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Remote PC Power Button

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Man-in-Black
(@man-in-black)
Posts: 9
Active Member
Topic starter
 

Hello,

I am in the process of building a small circuit that will allow me to control my power button on my PC via my phone.

For the beginning I will take a Raspberry Pi.
So that the whole thing works and my computer does not let my Pi burst into flames by too high currents or so, the whole thing should be galvanically separated with an optocoupler.

Currently I'm still failing because the resistance at the output is too high, but when I've fixed all that I'll write a little tutorial here 🙂

Maybe someone else can do something with it.

Many greetings
Man-in-Black

Translated with www.DeepL.com/Translator (free version)

 
Posted : 22/06/2022 7:25 pm
(@kraken)
Posts: 2
New Member
 

Hi,   You need to find the jumper posts on your mainboard that the switch connects to.  Here is the safest place to connect your relay.   It's possible to connect the RPi to those posts directly, but you don't know if the posts are reading resistance or voltage to determine if you've pressed the button.  So the safest thing to do is to use a relay which acts as an interface and mimics the action of the original switch.   

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Posted : 31/07/2022 3:03 pm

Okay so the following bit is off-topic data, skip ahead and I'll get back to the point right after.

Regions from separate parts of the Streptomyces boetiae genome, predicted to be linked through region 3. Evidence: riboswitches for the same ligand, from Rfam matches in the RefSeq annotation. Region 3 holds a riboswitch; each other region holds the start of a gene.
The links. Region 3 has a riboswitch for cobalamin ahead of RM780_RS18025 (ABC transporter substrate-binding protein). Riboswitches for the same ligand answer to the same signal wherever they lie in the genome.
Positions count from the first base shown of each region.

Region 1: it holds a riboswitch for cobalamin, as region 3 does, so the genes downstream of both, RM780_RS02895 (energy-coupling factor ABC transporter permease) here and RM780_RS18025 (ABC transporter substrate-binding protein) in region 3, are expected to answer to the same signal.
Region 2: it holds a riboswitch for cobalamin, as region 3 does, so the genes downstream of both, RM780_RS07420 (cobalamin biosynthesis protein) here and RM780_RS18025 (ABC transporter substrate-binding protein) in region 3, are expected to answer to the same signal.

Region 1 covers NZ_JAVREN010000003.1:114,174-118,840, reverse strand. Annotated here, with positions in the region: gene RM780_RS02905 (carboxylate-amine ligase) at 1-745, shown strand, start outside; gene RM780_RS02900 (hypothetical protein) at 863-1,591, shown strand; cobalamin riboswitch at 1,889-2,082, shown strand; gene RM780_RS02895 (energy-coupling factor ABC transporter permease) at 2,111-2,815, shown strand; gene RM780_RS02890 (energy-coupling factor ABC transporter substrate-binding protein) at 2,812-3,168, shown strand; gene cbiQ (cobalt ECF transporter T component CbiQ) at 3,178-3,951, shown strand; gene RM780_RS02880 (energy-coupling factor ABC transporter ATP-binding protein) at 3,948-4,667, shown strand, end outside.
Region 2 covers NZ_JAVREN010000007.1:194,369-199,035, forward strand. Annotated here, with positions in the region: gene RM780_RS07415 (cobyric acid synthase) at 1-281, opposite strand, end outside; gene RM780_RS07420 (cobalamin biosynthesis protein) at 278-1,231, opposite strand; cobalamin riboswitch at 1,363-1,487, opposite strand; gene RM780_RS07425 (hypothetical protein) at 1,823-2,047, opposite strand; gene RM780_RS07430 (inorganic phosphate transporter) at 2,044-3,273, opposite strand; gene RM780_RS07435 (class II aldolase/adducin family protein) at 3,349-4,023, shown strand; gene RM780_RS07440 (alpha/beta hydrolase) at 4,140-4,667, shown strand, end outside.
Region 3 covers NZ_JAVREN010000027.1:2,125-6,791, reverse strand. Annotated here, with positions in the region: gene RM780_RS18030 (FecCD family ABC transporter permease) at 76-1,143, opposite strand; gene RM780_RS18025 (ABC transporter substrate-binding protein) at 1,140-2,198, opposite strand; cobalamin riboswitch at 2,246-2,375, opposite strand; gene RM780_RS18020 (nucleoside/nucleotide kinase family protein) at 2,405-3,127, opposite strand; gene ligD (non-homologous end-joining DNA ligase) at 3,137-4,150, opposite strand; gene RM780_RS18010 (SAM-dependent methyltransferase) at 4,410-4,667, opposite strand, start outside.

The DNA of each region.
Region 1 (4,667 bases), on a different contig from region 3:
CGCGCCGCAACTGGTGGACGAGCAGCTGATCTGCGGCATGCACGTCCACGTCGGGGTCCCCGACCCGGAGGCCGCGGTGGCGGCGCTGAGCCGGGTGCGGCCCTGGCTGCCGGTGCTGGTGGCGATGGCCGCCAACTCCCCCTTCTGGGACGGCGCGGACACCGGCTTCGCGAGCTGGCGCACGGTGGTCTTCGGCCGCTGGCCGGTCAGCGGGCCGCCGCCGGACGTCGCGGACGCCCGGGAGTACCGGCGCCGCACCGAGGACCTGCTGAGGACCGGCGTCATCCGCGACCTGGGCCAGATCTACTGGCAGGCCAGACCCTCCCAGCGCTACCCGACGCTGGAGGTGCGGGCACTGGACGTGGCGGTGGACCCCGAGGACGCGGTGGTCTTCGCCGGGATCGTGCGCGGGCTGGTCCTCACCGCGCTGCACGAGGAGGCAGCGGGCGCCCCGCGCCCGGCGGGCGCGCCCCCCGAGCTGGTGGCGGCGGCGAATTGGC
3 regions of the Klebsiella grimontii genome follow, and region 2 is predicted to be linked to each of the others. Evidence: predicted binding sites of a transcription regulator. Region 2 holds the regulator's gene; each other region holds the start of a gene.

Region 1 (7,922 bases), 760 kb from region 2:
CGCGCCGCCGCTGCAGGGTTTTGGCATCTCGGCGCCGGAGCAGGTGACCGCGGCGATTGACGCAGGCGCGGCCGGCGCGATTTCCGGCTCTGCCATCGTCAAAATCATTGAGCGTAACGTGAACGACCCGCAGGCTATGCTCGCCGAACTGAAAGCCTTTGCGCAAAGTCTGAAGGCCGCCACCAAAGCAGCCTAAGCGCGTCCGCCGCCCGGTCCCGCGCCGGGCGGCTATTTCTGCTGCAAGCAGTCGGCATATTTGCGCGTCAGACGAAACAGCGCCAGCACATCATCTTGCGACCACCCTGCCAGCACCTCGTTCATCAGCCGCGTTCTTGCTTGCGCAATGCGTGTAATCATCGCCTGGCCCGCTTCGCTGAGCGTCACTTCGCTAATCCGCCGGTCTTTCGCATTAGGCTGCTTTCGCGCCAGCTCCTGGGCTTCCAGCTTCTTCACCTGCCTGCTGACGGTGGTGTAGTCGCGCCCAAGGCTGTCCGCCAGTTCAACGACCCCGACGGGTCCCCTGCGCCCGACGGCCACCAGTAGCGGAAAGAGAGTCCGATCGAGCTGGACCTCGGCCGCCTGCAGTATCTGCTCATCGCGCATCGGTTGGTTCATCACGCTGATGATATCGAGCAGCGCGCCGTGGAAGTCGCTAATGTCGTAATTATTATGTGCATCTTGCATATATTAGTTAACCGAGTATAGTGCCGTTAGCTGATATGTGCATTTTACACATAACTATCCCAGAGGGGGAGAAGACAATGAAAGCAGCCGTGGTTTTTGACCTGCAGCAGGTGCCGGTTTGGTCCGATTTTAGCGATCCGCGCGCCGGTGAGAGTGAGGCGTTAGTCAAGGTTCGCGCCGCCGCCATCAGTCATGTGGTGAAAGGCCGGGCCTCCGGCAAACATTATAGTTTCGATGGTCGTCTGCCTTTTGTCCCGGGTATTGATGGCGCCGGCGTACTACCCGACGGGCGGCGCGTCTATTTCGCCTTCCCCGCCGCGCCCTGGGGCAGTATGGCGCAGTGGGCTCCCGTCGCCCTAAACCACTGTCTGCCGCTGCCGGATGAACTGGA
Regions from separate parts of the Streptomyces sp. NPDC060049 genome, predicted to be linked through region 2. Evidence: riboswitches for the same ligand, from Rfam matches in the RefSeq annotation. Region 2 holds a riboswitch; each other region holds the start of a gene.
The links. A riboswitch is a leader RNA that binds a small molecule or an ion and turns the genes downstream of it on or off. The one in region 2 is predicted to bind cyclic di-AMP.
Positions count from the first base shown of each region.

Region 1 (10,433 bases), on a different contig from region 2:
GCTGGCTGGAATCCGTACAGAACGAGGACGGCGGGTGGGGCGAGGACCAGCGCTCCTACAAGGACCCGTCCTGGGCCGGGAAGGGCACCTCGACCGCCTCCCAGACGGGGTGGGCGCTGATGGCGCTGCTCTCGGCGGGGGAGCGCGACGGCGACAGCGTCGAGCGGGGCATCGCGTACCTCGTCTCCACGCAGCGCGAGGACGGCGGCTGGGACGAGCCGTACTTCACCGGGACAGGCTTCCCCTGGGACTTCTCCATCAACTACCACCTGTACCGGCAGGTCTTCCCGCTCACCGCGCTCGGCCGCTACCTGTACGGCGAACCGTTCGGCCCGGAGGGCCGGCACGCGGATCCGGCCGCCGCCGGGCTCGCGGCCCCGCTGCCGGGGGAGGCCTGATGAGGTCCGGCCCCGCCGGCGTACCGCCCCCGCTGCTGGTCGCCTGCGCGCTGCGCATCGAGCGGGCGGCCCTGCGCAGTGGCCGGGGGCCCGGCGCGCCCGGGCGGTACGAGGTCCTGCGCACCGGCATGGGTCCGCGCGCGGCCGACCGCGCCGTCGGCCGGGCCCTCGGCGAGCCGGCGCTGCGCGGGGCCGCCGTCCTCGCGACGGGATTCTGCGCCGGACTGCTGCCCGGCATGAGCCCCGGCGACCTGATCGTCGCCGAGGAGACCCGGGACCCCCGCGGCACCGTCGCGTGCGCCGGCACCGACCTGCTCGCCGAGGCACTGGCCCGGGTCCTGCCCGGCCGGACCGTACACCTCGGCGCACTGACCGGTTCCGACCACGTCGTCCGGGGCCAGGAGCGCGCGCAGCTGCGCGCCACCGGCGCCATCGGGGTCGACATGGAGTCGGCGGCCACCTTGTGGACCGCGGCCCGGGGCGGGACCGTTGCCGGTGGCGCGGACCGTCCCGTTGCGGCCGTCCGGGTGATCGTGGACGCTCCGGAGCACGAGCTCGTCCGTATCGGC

Aksi
(@aksi)
Posts: 5
Active Member
 

I am curious if there's been any progress on this, or similar projects, because I would be interested in doing this myself in the future.

 
Posted : 16/04/2024 5:02 pm
marcdraco
(@marcdraco)
Posts: 487
Member
 

Looks like an abandoned thread.

Using a RPi or similar SBC is complete overkill, it really is and I don't mean to sound harsh when I say that.

A simple MOSFET switch will do that job easier and with far less hassle than a relay. Relays have a place but this isn't one of them (not these days). SSRs (solid state relays) have been available for many years now to switch mains level voltage and current. They're fast don't break down, don't suffer with contact bounce and use less power to control.

PCs use a fairly crude method to start. It's simply a matter of briefly grounding the power on pin. Nothing more. There's a little bit of current flowing in that circuit and although a MOSFET is perfect, you could do it with a BJT. 

You'll need a "one-shot" monostable but that's easily done with a 555 or a couple of CMOS gates for the adventurous. Of course you have the "OMG Windows has stuck, I need to shut down immediately" which is that four-second countdown where you hold the button as hard as you can for until the darn thing shuts down.

Now that's the "discrete" electronics way of doing it but if you wanted to go "Full Digital" (and this can be light operated or controlled by ... whatever you can send/receive a signal with) it would be a simple job for even the ATTiny86 which is a very small Arduino-like chip. The advantage of an ATTiny (apart from fewer components = less complex is that you don't have to worry about programming in Linux which can be fiddly and, perhaps less obviously, it's less for your PC to power. I expect the RPi Pico would work just as well but the ATTiny is ... well, smaller. 

Programming the Tiny is a bind (it's supplied as a bear IC) so I might just cheat and use a pre-made one like the Xiao. Still very low drag on the standby and more than capable of remotely operating some sort of electronic switch be that a relay, FET, BJT ... Little furry demon in pants (sorry, BSD joke).